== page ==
A Year in 31P NMR: A few highlights from 2015

In addition to recently posted articles, we’ve put together a short-list of highlights from 2015. As a short list, we encourage you to comment on the 31P NMR articles/media/presentations that you think were most influential in 2015.

Geoderma special issue on phosphorus Several articles on the methodology and application of 31P NMR were published here.

Cade-Menun A new chemical shift library containing more than 50 P compounds has been prepared with recommendations for spiking experiments and standardized methods for the use of solution 31P NMR in soils. To read more click here.

Abdi et al. used compositional methods to improve the statistical treatment of 31P NMR data from soils. The authors report the transformation of 31P NMR proportions using isometric (ilr) and centered (clr) log ratio procedures to improve the reliability of analysis of variance procedures and the relationship of P species composition with other soil characteristics. To read more click here.

McLaren et al. Size fractionation was used to characterize the composition of P forms in soil complexes less than and greater than 10 kDa.  The authors report P forms in the largest size fraction to be associated with supra-/macro-molecular complexes, which account for a broad peak in the monoester region and 61-73% of the soil organic P. To read more click here.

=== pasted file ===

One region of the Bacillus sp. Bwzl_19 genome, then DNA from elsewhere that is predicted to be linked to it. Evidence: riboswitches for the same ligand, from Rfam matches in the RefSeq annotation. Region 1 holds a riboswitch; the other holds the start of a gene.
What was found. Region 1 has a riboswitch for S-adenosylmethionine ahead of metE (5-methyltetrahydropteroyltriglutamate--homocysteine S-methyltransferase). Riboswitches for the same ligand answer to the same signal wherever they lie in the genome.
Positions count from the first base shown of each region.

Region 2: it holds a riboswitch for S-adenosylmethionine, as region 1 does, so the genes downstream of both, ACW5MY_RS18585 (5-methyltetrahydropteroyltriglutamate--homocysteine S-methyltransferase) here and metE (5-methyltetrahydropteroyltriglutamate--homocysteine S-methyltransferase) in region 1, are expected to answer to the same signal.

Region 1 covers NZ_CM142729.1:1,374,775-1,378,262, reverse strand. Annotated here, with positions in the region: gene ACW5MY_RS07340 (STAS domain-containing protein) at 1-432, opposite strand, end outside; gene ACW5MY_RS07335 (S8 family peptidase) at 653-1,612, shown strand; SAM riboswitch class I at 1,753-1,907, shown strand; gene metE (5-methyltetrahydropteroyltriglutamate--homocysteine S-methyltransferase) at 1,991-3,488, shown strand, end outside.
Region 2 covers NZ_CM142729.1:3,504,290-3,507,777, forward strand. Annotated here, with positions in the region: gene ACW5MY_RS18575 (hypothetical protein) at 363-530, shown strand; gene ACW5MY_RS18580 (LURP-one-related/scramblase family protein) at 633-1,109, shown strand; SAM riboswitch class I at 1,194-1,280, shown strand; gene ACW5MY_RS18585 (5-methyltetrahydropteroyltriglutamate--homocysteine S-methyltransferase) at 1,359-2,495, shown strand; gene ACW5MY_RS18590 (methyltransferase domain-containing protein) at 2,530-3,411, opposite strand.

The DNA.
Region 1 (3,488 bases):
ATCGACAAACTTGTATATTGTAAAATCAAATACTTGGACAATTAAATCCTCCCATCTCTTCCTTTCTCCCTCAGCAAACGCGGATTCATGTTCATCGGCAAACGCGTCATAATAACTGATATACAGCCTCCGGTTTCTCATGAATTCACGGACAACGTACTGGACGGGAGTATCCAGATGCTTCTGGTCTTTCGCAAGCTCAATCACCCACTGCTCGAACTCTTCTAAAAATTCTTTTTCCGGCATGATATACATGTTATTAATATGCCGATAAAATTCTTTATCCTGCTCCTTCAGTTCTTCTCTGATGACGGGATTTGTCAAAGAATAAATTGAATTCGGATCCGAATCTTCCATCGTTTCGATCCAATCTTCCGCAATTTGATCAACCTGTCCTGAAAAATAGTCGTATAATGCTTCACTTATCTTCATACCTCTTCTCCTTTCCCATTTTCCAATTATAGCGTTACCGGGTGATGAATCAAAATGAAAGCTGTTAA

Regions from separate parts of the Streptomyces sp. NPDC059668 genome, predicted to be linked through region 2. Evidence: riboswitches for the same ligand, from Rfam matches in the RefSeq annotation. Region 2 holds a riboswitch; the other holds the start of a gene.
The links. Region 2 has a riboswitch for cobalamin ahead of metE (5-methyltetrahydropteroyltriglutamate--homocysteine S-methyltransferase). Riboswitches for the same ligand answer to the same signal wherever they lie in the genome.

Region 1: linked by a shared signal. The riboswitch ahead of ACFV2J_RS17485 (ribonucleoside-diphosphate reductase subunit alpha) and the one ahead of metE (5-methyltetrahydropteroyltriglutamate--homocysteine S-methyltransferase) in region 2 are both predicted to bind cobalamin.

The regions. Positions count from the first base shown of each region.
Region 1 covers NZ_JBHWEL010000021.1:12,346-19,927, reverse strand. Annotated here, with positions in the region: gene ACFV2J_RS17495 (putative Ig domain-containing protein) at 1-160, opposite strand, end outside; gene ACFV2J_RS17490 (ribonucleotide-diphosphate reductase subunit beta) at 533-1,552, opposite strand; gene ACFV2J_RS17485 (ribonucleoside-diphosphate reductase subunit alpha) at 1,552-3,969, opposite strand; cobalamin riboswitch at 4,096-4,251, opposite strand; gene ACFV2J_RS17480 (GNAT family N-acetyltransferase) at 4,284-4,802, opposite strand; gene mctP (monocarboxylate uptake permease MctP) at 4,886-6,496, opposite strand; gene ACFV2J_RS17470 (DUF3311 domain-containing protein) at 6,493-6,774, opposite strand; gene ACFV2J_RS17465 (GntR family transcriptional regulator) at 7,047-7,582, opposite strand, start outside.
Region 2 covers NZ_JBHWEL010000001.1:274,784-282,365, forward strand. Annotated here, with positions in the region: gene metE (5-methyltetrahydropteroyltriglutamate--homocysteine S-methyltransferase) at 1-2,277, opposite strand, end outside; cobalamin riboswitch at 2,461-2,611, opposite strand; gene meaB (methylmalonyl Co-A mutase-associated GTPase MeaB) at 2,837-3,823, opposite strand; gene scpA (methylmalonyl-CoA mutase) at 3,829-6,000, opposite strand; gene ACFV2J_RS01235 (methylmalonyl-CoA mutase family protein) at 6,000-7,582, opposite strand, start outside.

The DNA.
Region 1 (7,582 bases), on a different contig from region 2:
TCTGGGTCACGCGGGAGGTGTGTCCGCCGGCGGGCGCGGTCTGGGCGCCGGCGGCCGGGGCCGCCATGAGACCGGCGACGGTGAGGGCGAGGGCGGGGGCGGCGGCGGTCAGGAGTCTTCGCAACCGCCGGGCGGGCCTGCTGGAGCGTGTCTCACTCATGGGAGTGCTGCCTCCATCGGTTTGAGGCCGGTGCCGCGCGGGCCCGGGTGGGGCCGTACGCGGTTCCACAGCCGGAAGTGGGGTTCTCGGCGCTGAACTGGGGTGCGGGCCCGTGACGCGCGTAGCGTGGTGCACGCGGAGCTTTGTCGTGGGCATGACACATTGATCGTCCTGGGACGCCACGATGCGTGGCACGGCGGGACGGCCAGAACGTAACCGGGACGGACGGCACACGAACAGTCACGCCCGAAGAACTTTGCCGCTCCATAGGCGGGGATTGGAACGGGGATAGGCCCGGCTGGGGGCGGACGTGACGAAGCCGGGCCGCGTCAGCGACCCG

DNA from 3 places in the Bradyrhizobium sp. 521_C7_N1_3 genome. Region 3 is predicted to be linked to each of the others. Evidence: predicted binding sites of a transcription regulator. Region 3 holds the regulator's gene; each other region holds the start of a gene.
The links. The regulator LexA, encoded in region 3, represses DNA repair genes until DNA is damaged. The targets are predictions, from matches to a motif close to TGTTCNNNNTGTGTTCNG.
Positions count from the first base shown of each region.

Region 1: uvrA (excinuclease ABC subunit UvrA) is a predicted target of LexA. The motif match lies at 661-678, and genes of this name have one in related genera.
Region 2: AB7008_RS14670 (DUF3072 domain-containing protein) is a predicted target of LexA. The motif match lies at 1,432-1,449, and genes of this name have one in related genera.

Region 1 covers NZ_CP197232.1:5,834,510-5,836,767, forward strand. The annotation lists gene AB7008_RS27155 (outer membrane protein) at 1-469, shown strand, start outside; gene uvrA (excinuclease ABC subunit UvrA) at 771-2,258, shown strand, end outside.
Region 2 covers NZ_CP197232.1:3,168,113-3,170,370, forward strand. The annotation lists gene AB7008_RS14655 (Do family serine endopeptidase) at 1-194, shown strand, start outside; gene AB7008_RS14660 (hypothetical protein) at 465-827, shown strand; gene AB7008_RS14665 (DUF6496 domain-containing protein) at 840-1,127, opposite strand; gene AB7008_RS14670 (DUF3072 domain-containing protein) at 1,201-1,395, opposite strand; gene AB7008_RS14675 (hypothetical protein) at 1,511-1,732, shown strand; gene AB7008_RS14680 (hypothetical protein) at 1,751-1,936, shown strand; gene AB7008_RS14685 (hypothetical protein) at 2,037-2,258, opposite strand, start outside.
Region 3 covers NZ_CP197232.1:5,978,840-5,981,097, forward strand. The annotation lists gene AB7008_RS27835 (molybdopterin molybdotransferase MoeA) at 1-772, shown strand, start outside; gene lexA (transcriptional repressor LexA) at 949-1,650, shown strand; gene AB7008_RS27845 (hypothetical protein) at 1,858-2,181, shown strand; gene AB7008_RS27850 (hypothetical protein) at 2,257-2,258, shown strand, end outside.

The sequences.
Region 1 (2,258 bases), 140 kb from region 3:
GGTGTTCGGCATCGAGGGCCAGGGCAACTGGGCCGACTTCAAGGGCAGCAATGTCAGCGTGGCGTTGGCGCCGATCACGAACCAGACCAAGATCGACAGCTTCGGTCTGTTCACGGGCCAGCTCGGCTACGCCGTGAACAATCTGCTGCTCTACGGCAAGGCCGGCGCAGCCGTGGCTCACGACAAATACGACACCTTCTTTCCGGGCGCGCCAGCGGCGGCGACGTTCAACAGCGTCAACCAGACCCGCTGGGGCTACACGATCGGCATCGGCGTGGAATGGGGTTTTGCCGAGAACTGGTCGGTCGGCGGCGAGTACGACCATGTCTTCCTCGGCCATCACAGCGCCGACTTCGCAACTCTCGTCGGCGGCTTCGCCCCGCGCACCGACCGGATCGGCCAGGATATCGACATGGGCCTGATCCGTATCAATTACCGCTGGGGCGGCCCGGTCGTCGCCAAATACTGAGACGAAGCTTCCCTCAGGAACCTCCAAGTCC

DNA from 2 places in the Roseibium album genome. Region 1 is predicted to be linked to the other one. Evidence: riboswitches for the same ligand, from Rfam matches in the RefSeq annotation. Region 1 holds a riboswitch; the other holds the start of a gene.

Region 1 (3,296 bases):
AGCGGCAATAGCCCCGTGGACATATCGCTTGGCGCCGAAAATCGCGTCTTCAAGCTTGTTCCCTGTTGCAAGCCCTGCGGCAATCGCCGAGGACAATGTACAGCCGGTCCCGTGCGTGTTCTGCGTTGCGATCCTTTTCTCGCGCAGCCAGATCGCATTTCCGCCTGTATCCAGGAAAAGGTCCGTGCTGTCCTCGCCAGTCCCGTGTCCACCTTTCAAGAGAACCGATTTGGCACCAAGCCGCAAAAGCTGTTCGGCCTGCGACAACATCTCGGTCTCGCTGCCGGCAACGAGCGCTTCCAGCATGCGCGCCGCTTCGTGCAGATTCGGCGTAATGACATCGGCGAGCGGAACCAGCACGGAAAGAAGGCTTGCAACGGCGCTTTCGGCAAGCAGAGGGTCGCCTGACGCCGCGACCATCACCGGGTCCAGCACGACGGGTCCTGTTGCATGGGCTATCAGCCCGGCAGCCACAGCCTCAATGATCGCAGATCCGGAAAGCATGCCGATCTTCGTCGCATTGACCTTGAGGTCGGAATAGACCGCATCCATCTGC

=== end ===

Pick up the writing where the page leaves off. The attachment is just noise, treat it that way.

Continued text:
Jiang et al. This is another size-fractionation study with a twist:  Selective extraction using oxalate and dithionite-citrate-bicarbonate to target P bound to crystalline and amorphous iron and aluminum hydroxides. The authors report the distribution of P forms to be independent of size-fraction in the soils tested and found the majority of alkaline extractable P (42-47%) to be associated with amorphous metal oxides. Still, 7-15% of residual P was found to be unaffected by these extracts. What could it be? To read more click here.

Doolette and Smernik This mini-review published in Magnetic Resonance in Chemistry describes spectral processing techniques commonly used in biomedical applications, which could improve the quantification of overlapping and broad 31P NMR signals commonly found in soil analyses. To read more click here here.

Don’t forget your pop-corn! Last but not least, a message on why methods such as 31P NMR improve our understanding of environmental P dynamics and the ability to tackle issues of agricultural nutrient efficiency and pollution. Watch the movie here.

What will 2016 bring? Stay tuned…

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